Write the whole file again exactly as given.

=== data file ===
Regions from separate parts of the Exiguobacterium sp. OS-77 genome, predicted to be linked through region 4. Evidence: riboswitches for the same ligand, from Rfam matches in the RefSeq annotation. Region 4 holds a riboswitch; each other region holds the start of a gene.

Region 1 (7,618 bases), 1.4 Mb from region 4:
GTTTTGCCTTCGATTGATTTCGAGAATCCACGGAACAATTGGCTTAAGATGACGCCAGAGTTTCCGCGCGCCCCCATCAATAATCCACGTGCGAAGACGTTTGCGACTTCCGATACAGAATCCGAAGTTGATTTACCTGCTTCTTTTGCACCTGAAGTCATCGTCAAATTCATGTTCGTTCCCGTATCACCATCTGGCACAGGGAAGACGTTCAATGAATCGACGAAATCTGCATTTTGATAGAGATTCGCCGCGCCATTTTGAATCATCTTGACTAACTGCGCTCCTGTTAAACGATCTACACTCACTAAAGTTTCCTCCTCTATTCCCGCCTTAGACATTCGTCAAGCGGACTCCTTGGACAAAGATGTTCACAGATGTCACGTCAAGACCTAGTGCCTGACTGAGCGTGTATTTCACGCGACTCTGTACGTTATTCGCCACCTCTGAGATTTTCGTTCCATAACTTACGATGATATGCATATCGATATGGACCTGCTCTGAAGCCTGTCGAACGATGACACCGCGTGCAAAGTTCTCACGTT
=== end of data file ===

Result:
Regions from separate parts of the Exiguobacterium sp. OS-77 genome, predicted to be linked through region 4. Evidence: riboswitches for the same ligand, from Rfam matches in the RefSeq annotation. Region 4 holds a riboswitch; each other region holds the start of a gene.

Region 1 (7,618 bases), 1.4 Mb from region 4:
GTTTTGCCTTCGATTGATTTCGAGAATCCACGGAACAATTGGCTTAAGATGACGCCAGAGTTTCCGCGCGCCCCCATCAATAATCCACGTGCGAAGACGTTTGCGACTTCCGATACAGAATCCGAAGTTGATTTACCTGCTTCTTTTGCACCTGAAGTCATCGTCAAATTCATGTTCGTTCCCGTATCACCATCTGGCACAGGGAAGACGTTCAATGAATCGACGAAATCTGCATTTTGATAGAGATTCGCCGCGCCATTTTGAATCATCTTGACTAACTGCGCTCCTGTTAAACGATCTACACTCACTAAAGTTTCCTCCTCTATTCCCGCCTTAGACATTCGTCAAGCGGACTCCTTGGACAAAGATGTTCACAGATGTCACGTCAAGACCTAGTGCCTGACTGAGCGTGTATTTCACGCGACTCTGTACGTTATTCGCCACCTCTGAGATTTTCGTTCCATAACTTACGATGATATGCATATCGATATGGACCTGCTCTGAAGCCTGTCGAACGATGACACCGCGTGCAAAGTTCTCACGTT